What The Science Has to Say
In a world where we’re understandably concerned about peanut and tree nut allergies in our children, you might be shocked to learn that cow’s milk is actually the most common food allergy in kids younger than five. Even more surprising is that milk from a cow accounts for about half of all food allergies in children younger than one.
The American Academy of Pediatrics recommends that infants be breastfed for the first six months if possible. Around 12 months old, the CDC recommends introduction to cow’s milk (but not before) and says, “the cow’s milk may put your child at risk for intestinal bleeding. It also has too many proteins and minerals for your baby’s kidneys to handle and does not have the right amount of nutrients your baby needs.”
This information doesn’t line up with the age-old rhetoric that children need to drink milk from a cow each and every day to grow up big and strong. In fact, these findings highlight how the consumption of cow’s milk – and other dairy products – are having the opposite effect.
A Study on Fatality for Food-Induced Anaphylaxis
A 20-year study done in the UK uncovered that although the fatality rate has decreased for food-induced anaphylaxis, hospital admissions have increased threefold from 1998 to 2018. The study goes on to highlight that in school-aged children, dairy is now the most common single cause of fatal anaphylaxis.
Yes, you read that right. The white stuff that has been peddled to kids as a super-healthy, necessary inclusion in their mealtimes for strong bones and healthy bodies tops the list of landing them in the hospital or worse.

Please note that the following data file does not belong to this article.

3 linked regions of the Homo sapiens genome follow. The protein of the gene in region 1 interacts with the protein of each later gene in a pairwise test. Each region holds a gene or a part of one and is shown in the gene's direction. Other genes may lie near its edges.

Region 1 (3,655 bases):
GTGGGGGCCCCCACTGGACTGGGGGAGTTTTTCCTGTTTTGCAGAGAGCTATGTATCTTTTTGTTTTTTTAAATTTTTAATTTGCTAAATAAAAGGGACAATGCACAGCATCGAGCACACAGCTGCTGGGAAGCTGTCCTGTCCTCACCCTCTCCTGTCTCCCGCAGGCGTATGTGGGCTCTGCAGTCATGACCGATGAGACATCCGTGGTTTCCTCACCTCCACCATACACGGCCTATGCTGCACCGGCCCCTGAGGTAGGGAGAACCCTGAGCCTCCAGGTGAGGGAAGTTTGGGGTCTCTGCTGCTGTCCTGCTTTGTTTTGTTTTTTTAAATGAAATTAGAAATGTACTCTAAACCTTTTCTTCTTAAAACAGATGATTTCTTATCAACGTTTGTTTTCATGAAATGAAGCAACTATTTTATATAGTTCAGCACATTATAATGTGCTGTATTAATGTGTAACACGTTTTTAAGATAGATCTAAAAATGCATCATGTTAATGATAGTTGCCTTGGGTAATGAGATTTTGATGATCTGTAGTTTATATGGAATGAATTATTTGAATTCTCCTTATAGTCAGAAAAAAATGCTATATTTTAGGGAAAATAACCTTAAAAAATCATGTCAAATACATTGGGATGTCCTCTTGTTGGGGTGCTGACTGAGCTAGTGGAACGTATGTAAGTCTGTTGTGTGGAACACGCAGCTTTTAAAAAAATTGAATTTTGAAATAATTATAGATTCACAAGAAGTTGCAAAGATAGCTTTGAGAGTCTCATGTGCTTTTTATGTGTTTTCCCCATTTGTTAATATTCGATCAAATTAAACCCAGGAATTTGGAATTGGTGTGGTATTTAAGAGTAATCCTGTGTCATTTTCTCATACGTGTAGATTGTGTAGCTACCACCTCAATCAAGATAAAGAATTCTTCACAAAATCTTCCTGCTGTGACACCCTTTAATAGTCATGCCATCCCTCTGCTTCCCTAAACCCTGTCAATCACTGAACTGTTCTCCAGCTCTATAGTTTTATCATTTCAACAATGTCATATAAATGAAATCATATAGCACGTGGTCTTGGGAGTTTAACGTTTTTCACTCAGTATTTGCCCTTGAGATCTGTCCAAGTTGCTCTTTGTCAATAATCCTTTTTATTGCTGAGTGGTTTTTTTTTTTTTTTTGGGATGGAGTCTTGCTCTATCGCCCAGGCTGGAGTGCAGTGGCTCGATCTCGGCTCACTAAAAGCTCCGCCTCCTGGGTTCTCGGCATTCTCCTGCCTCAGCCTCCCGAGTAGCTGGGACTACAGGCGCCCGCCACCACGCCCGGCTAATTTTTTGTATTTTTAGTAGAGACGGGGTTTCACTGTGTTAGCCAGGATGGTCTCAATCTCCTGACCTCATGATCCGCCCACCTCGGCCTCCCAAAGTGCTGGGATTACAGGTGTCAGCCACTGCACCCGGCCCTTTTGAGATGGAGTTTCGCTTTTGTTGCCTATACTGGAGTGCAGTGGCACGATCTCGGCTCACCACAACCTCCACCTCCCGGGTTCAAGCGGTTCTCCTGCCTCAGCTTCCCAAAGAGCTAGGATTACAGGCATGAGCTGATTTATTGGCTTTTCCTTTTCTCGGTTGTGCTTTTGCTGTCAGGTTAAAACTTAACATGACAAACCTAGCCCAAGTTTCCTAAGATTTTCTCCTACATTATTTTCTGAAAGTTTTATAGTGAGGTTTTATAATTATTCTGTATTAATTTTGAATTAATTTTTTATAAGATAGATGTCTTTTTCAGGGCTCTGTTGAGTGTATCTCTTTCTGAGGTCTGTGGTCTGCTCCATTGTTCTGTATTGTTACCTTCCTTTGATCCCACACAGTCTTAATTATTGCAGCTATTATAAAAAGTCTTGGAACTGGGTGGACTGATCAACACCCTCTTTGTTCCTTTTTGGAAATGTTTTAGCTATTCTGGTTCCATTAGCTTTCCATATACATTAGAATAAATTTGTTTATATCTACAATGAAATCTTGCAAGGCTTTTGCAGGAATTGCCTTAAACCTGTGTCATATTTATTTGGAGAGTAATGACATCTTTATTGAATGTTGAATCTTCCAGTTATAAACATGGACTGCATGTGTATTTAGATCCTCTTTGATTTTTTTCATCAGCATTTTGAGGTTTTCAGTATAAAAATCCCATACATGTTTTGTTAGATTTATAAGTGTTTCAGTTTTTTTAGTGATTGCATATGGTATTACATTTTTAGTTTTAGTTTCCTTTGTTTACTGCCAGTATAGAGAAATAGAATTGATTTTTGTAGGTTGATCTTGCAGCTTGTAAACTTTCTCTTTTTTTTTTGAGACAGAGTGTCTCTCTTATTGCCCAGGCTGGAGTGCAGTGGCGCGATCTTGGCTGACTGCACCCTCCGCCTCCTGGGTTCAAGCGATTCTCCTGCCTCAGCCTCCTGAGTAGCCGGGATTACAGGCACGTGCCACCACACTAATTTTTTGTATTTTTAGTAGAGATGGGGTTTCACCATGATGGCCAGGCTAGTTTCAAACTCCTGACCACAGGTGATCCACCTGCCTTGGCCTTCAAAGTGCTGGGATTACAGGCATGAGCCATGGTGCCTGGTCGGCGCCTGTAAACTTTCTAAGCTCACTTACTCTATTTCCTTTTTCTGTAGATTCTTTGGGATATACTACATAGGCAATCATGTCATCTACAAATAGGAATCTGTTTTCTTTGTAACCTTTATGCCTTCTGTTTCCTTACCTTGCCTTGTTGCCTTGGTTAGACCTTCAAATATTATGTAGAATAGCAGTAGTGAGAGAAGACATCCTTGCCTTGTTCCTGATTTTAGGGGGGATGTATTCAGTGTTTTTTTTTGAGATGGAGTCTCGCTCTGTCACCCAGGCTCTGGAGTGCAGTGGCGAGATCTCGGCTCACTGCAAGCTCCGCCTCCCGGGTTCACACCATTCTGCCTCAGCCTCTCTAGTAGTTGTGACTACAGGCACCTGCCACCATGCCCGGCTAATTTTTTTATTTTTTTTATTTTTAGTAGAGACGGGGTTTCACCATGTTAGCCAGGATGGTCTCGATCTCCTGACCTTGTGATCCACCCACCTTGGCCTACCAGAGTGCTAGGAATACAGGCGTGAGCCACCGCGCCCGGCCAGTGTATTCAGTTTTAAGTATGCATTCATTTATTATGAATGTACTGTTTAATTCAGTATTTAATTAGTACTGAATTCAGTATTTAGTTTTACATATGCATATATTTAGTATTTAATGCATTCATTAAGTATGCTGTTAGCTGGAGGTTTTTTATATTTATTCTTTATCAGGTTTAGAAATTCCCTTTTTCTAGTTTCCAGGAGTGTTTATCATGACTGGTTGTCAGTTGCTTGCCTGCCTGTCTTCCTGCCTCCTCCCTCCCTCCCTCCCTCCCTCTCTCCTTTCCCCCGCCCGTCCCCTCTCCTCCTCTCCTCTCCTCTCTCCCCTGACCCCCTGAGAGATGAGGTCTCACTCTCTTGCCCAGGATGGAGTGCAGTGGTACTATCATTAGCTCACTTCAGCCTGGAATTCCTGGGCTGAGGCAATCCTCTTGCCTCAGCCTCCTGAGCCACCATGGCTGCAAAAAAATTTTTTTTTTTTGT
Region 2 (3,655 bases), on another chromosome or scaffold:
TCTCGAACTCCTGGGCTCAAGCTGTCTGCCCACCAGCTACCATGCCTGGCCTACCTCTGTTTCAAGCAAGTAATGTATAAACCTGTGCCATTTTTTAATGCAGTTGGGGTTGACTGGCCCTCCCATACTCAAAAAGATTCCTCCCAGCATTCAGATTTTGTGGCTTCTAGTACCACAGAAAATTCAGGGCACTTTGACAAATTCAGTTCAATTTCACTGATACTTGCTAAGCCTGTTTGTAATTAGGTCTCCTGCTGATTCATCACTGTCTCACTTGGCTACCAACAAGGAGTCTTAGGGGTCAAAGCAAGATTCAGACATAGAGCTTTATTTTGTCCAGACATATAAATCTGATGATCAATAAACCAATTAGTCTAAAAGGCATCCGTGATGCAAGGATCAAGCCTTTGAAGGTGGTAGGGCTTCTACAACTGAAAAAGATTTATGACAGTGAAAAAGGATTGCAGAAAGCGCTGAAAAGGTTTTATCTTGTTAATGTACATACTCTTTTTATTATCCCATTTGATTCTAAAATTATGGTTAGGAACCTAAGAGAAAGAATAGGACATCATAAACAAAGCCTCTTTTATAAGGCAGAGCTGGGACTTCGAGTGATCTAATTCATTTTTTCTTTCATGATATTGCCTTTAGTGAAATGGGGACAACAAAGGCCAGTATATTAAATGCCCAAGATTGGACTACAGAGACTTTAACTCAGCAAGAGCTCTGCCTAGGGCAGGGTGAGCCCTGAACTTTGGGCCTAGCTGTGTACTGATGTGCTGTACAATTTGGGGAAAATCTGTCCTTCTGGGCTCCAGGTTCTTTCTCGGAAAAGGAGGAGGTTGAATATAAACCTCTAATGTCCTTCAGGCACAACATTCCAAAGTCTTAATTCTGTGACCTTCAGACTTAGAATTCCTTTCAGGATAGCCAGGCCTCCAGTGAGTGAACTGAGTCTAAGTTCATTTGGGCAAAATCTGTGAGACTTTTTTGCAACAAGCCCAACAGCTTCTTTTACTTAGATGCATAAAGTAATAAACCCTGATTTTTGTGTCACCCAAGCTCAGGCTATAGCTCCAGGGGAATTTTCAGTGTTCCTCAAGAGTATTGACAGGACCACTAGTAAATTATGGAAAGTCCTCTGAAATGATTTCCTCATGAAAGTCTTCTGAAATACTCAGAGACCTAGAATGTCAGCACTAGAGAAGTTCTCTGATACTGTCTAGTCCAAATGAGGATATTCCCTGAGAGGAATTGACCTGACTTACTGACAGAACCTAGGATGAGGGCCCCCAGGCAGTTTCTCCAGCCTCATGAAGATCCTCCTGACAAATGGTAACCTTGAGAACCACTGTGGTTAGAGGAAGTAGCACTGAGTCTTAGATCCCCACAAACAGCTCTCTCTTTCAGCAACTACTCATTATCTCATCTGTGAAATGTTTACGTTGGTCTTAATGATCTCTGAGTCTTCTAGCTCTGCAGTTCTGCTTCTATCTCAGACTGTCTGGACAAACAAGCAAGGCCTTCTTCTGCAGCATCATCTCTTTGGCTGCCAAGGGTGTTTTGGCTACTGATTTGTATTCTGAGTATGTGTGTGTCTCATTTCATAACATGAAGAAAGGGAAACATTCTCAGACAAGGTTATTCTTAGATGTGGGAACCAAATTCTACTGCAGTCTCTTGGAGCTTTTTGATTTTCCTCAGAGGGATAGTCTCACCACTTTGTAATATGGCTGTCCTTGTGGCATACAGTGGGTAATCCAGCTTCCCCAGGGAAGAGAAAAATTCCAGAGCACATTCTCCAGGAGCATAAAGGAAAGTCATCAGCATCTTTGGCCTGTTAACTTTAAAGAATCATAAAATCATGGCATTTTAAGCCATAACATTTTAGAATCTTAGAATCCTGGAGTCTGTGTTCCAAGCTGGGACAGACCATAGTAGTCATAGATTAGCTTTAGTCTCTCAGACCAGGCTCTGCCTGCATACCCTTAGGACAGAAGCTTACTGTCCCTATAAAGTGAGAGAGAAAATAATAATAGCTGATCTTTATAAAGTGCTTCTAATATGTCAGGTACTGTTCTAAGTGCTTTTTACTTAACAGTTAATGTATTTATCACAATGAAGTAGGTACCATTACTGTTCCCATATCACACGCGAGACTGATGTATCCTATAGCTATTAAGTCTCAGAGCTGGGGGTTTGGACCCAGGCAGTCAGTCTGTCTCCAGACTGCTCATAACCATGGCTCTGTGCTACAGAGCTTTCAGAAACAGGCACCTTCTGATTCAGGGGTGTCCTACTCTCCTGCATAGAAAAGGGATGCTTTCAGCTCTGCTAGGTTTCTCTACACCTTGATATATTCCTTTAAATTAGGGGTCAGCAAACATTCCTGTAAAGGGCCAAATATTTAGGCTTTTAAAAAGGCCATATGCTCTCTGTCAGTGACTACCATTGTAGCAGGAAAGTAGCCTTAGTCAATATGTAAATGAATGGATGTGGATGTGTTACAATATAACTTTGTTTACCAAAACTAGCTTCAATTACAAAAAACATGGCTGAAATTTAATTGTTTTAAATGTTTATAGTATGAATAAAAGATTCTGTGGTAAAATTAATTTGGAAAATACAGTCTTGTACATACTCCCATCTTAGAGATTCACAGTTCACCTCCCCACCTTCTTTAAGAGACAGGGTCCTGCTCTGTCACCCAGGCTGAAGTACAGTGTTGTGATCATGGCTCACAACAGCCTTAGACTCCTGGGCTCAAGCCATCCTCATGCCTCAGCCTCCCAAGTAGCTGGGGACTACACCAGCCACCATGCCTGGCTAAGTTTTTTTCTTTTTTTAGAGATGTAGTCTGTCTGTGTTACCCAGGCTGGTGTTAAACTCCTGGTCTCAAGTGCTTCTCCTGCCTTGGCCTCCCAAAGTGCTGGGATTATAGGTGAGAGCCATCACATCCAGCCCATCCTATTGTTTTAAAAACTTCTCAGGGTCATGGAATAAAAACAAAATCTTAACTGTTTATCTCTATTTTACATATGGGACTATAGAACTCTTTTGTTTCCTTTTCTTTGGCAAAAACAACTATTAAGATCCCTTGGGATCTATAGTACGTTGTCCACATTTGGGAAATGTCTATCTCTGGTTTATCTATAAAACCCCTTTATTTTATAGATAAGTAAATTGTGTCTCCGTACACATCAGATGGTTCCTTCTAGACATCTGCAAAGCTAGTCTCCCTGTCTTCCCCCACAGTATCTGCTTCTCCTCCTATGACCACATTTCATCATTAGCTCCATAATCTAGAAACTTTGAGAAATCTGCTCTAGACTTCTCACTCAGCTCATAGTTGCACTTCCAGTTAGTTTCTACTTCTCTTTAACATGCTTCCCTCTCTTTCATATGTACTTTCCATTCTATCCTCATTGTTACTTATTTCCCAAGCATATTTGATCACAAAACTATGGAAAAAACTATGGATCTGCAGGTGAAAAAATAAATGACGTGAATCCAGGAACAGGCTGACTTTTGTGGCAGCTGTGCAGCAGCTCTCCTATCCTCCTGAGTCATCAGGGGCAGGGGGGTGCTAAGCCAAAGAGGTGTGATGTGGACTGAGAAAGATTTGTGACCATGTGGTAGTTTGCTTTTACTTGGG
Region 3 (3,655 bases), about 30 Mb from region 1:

Many parents, schools, and businesses are mindful of peanut and tree nut allergies, as those are allergies that we are so often warned about with children. But this study shows how the proportion of fatalities due to peanut or tree nuts have fallen while those due to cow’s milk have increased. Dairy is now the strongest driver of fatal food anaphylaxis in children in the UK, and this pattern has also been noted in North America and Israel.
The study says that “In food allergy, the body treats certain proteins such as casein and whey in milk as invaders, mounting an immune response. Antibodies known as immunoglobulin (Ig)E, which normally protect against bacteria, viruses, and parasites, trigger inflammation, the release of histamine, and can lead to symptoms, typically within minutes, ranging from rash and swelling to vomiting, difficulty swallowing, and difficulty breathing.”
Dairy Can Be Deadly for Many
What’s more, dairy is harmful to the health of humans in many ways, not just by way of allergy. Globally, around 70% of people lack the enzyme to break down the sugar in mammalian milk. This is known as lactose intolerance or lactase non-persistence. Since lactase’s only function is the digestion of lactose in milk (including human breast milk), the activity of the enzyme decreases precipitously after age five because the body is designed to wean off its mother’s milk and sustain itself on food.
The continuation of drinking breast milk, especially after age five, can lead to symptoms such as abdominal cramps, diarrhea, bloating, burping, acid reflux, and more. Drinking cow’s milk as a child is far more normalized than human breast milk at the same age, but the response would be the same.
While the study mainly focused on kids, it showed that cow’s milk was responsible for 5% of fatal food reactions in adults, and that the recognition of the risks posed by dairy is not increasing. So with the science showing that dairy is not necessary for our health after all, and exposing the harm that it can do to our bodies, why don’t we hear about its negative side effects more often?
The Dairy Industry Leaves Us In The Dark
Sad but true: The dairy industry has put millions of dollars into advertising each year to keep the idea going that drinking breastmilk from a cow is normal, healthy, and even necessary. They’ve lobbied hard to ensure dairy’s inclusion in the dietary guidelines and school lunches for kids across the country, despite mounting evidence showing how consuming cow’s milk is connected to higher rates of childhood obesity, diabetes, bone fractures, and other diseases.
Learn more about lactose intolerance and take our free quiz to find out if you’re one of the more than 5 billion people who has it.